They were wights out of nightmare, dream apparitions made flesh. He did not know what they sought or why they had come. They approached on huge
snorting beasts, black and chestnut destriers that were bulky as draught horses but bred only for war.
They were tall figures, most of them wiry and gaunt and malnourished beneath their metal suits and thick animal pelts. Some wore loose woolen
trousers, others wore leather pteruges, studded and varnished, with their tanned legs visible beneath; unwavering legs, knotted, sinewy, and inured to
the endless march. The legs of men who tread ever forward to meet their foes and victims, never back. At every swaggering step they clinked with
rusted chain and lamellar; it was a repellant, frightful sound. Their dented corselets were made of small sewn plates of wrought bronze, partly
covered in brown patina and yet still bright and terrible in the sun. A few of these men spurned cumbersome metal, though, and were garbed in dark
linthorax, hide, or studded leather. Their faces were obscured by cruel masks, some simply cloth coverings, others metal and depicting the anguished,
furious expressions of fanged beasts out of some dark tale. The best among them wore long sashes adorned with countless blood-encrusted scalps, some
raven, some chestnut, some blonde, some fiery red.
They were bearded, all of them; unkempt, dark, wiry beards that spilled out from beneath their dreadful masks and helmets. Their faces could not be
discerned, but a man would die happier not having seen the scarred, pocked, wind-burned countenances that would likely have greeted him. The
grotesque, noxious odor that wafted from their bodies could wilt flowers; they reeked of stale sweat, bitter ale, and something unidentifiable,
redolent of death itself.
These men were baleful and arrogant, with their sauntering, heavy gaits and their harsh voices. Something about them, about their presence, gave the
impression of sorrowful, utterly grim indifference to life. Their black thoughts and megrims were truly alien to most sane men, only found in those
who have toiled in the practice of killing and strife and war for far too long. Drest hated them almost as soon as seeing them; miserable creatures,
violent and treacherous like wolves and yet almost pitiable. They were savages, not the noble sort, but the sort quick to kill a man for sport and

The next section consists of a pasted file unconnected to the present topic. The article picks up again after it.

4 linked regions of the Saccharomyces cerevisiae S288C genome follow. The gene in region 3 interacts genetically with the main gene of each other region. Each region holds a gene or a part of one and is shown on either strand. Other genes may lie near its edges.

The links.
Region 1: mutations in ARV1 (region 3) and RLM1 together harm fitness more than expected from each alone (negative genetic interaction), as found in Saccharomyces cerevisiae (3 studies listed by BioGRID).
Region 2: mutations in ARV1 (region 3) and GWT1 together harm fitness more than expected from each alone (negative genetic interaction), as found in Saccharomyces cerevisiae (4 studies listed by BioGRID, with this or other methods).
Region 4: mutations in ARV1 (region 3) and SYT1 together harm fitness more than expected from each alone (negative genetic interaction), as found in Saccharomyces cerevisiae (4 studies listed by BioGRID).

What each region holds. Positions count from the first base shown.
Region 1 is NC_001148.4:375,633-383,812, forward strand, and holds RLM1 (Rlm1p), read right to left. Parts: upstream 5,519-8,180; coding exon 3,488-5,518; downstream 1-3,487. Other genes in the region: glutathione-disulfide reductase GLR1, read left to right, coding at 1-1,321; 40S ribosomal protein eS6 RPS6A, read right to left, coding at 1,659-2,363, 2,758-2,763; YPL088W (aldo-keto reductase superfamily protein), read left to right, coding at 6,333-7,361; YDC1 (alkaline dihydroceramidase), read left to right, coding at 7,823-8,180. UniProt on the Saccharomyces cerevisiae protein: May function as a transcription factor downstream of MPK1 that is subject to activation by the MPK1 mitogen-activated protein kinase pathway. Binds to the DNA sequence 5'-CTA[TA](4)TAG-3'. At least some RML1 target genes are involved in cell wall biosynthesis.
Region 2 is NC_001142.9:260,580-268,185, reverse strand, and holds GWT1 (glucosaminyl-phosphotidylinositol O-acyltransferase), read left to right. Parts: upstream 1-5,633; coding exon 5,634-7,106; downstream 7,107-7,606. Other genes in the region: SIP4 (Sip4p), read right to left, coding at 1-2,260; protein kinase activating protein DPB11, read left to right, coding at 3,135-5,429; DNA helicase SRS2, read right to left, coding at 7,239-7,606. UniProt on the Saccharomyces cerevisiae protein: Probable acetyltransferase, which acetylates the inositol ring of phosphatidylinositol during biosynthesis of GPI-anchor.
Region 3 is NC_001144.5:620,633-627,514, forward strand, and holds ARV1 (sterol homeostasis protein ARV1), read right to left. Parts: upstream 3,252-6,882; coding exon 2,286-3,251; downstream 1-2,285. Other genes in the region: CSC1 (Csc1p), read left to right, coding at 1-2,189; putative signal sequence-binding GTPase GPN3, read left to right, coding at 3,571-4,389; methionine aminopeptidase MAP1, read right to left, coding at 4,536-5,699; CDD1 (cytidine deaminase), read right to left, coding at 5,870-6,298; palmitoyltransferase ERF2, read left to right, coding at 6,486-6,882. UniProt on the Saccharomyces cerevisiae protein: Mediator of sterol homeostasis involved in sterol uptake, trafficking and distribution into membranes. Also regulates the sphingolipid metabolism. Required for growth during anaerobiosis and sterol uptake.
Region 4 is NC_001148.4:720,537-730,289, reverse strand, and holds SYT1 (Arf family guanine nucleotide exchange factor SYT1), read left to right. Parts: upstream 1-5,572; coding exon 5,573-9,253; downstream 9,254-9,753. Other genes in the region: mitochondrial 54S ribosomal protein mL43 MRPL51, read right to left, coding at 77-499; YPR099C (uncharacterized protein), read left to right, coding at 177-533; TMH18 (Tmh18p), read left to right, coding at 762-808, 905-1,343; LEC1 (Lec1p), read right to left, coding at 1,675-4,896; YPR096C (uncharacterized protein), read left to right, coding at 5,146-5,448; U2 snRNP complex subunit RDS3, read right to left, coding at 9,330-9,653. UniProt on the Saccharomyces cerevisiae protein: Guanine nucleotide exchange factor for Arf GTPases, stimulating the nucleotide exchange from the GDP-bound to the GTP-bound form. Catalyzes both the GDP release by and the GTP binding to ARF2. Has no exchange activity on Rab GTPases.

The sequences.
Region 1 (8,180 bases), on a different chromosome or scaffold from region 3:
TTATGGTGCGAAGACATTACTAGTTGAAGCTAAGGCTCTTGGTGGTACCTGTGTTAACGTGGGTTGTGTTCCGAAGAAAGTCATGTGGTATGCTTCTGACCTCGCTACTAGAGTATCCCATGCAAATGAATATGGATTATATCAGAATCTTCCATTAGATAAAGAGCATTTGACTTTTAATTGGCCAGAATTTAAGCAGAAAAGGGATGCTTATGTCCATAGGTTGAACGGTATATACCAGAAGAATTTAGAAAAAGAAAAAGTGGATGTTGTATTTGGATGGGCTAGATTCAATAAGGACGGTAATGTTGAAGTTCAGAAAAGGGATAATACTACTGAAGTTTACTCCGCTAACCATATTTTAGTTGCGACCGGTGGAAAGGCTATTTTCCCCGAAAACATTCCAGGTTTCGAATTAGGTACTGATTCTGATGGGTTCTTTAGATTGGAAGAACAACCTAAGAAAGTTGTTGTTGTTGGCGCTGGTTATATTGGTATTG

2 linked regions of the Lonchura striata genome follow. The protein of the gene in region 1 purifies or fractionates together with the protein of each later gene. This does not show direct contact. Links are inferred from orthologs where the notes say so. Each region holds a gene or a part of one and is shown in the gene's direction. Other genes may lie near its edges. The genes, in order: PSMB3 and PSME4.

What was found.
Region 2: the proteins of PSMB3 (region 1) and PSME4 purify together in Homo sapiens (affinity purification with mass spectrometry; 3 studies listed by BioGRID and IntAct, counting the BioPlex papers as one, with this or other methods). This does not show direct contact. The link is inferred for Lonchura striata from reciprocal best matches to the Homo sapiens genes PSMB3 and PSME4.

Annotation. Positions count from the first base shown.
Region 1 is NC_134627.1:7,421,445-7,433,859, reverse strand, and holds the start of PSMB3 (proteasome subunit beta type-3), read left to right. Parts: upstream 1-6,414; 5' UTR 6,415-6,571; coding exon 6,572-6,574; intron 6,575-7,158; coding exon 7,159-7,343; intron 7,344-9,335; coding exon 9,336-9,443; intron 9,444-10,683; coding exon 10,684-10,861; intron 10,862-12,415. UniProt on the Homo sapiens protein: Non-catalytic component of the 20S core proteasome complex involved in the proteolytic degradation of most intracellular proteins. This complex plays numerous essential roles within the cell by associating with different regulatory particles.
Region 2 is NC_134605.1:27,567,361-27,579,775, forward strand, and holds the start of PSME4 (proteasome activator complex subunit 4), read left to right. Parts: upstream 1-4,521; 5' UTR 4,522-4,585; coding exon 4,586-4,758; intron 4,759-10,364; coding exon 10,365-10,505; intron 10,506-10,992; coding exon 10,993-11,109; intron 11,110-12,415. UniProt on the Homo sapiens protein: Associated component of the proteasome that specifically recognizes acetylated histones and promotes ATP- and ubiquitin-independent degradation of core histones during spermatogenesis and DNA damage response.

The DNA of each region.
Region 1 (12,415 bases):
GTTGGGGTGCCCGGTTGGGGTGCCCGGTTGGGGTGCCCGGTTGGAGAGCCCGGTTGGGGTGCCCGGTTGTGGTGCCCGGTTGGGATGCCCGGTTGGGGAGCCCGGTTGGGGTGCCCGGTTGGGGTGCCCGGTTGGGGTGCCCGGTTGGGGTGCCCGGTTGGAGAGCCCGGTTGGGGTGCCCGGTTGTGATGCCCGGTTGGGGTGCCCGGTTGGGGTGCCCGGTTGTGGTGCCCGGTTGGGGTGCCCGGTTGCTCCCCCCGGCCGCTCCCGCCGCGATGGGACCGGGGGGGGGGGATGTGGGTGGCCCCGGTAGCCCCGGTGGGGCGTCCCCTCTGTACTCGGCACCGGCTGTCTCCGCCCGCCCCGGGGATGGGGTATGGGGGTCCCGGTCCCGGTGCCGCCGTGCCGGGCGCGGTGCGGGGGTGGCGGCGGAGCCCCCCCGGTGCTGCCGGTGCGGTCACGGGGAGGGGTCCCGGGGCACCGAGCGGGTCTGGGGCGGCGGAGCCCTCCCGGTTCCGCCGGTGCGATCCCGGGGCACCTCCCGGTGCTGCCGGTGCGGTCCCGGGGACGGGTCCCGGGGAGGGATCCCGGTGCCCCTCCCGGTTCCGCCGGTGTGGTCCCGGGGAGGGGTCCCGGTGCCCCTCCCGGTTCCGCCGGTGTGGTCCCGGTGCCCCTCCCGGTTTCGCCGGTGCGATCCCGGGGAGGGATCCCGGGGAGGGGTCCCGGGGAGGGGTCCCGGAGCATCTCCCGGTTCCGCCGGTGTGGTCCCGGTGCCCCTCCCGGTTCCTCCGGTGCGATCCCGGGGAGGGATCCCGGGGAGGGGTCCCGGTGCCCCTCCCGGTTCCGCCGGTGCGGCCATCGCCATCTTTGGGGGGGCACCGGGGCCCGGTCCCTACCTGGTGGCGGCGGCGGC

drink wine from his broken skull.
Their weapons were the worst sight of all- fell tools that would loosen the bowls of grown men. Cruel spiked billhooks used to tear a man off his
horse. Shining steel swords and scimitars, some wickedly curved, others kopis-like with a heavy forward swept blade, others straight and double-edged.
A few among them carried the falx or the sica, scythe-like polearms with only one clear purpose: rending flesh and cleaving limb with a single wicked
blow. Then there were the clubs, hammers, and maces, the terrible maces. Iron things, inordinately heavy, whipped around to build momentum and then
flung wildly in an arc. They could shatter wood and bone, and crumple metal like parchment. Many also carried spears, interminably long sarissas with
wide, flanged points. None carried bows, but many wore satchels containing heavy javelins. The javelins were like pila, carefully fashioned to bend
and deform on impact, making their removal from armor and flesh far more difficult and painful.
They spoke some guttural, jarring tongue that frayed a man's nerves just to hear. The words, fell and bestial, were only fit for the description of
war and death. Even were they speaking of roses, the mere sound of their language would change roses into thorny briars, calm blue seas into heaving
swells, and the laughter of lads and maidens into the cackling of thieves and whores.
Continued at a later date....
edit on 14-4-2016 by Talorc because: (no reason given)